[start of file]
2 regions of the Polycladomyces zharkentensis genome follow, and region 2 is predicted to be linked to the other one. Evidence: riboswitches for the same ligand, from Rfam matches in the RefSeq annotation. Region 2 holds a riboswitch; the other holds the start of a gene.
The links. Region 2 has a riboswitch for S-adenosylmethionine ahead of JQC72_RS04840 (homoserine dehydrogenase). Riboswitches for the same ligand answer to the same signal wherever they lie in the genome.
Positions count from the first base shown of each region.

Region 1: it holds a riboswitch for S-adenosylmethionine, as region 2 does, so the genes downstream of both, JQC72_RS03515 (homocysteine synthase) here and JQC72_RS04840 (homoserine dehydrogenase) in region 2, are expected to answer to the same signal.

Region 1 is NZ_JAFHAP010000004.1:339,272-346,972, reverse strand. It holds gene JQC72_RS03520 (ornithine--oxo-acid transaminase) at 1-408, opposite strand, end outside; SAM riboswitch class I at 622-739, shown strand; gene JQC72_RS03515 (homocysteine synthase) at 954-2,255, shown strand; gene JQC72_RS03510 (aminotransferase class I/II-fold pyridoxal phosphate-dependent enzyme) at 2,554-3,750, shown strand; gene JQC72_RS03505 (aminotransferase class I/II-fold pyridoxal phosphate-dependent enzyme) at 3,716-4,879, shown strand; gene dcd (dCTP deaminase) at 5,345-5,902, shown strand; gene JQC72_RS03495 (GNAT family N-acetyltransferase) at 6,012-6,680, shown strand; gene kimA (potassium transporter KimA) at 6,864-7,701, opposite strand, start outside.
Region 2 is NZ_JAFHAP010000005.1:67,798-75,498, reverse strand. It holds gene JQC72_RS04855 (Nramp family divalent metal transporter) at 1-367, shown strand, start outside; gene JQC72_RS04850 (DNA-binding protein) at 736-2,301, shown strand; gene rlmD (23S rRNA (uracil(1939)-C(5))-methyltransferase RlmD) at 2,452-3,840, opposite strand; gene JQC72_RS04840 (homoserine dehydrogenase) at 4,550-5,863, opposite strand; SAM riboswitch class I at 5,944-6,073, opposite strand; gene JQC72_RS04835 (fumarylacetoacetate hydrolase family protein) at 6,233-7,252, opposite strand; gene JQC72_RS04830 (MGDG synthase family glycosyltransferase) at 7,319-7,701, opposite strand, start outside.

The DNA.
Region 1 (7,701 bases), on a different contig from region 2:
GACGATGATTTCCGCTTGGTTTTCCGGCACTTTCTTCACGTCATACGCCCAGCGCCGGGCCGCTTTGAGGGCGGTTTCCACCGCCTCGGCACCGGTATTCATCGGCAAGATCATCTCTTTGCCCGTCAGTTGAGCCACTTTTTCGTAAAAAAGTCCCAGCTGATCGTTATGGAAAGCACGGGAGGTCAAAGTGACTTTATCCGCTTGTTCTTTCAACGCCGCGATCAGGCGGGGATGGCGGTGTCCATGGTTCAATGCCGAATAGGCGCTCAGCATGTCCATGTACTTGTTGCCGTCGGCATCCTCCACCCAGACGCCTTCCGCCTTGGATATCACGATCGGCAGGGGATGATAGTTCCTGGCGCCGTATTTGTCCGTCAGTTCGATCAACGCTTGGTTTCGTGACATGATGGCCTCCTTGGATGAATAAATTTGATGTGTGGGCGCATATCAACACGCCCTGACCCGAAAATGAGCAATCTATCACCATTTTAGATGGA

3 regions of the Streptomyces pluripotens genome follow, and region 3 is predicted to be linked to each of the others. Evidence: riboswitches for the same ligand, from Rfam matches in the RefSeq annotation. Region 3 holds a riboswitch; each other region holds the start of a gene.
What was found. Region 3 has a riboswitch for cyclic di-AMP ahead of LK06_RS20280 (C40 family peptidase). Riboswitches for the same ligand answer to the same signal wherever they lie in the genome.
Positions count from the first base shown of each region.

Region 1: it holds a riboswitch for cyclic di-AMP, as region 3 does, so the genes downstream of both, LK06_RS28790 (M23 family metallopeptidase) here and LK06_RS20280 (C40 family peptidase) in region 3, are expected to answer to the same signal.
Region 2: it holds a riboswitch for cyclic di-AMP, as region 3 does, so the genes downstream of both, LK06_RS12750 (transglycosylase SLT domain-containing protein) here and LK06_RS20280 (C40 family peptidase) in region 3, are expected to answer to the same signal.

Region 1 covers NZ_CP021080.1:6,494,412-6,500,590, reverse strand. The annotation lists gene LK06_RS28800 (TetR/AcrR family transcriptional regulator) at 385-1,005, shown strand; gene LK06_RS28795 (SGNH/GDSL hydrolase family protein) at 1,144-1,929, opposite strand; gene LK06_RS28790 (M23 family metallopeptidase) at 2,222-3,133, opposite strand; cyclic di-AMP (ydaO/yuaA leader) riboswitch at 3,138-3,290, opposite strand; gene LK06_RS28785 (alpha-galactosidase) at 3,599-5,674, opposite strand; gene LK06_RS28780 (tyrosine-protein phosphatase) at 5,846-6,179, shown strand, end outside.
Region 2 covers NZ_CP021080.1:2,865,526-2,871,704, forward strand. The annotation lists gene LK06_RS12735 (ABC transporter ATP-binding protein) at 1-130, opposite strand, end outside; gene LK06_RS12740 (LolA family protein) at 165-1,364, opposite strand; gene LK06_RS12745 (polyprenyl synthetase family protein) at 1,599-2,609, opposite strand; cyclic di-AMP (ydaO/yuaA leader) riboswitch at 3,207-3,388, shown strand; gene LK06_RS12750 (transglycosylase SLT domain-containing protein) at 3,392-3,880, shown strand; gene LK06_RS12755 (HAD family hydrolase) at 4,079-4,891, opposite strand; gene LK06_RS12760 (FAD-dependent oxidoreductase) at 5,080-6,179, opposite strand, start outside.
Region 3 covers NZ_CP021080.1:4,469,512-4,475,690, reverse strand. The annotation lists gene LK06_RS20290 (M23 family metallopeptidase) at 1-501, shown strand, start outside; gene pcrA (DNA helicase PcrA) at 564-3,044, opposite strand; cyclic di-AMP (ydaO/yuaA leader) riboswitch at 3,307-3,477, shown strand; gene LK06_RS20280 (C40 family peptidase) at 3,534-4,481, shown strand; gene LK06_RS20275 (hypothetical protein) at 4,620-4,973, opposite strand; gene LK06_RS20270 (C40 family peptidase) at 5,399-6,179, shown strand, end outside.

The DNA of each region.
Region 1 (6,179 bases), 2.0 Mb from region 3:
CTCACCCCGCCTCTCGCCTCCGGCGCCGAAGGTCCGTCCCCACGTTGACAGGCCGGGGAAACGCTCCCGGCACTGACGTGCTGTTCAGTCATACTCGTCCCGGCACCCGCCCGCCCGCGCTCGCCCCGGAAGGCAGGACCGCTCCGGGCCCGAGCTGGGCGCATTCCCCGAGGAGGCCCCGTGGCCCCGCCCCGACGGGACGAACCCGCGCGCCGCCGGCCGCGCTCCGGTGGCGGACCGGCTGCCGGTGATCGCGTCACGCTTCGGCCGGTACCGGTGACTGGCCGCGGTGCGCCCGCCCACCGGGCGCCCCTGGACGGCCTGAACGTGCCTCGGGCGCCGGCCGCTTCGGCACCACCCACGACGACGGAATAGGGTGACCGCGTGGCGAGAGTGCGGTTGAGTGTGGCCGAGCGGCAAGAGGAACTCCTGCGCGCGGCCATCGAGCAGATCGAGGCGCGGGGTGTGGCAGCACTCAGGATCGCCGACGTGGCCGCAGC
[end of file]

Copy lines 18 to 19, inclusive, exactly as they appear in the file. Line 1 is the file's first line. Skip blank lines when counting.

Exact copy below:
The DNA of each region.
Region 1 (6,179 bases), 2.0 Mb from region 3: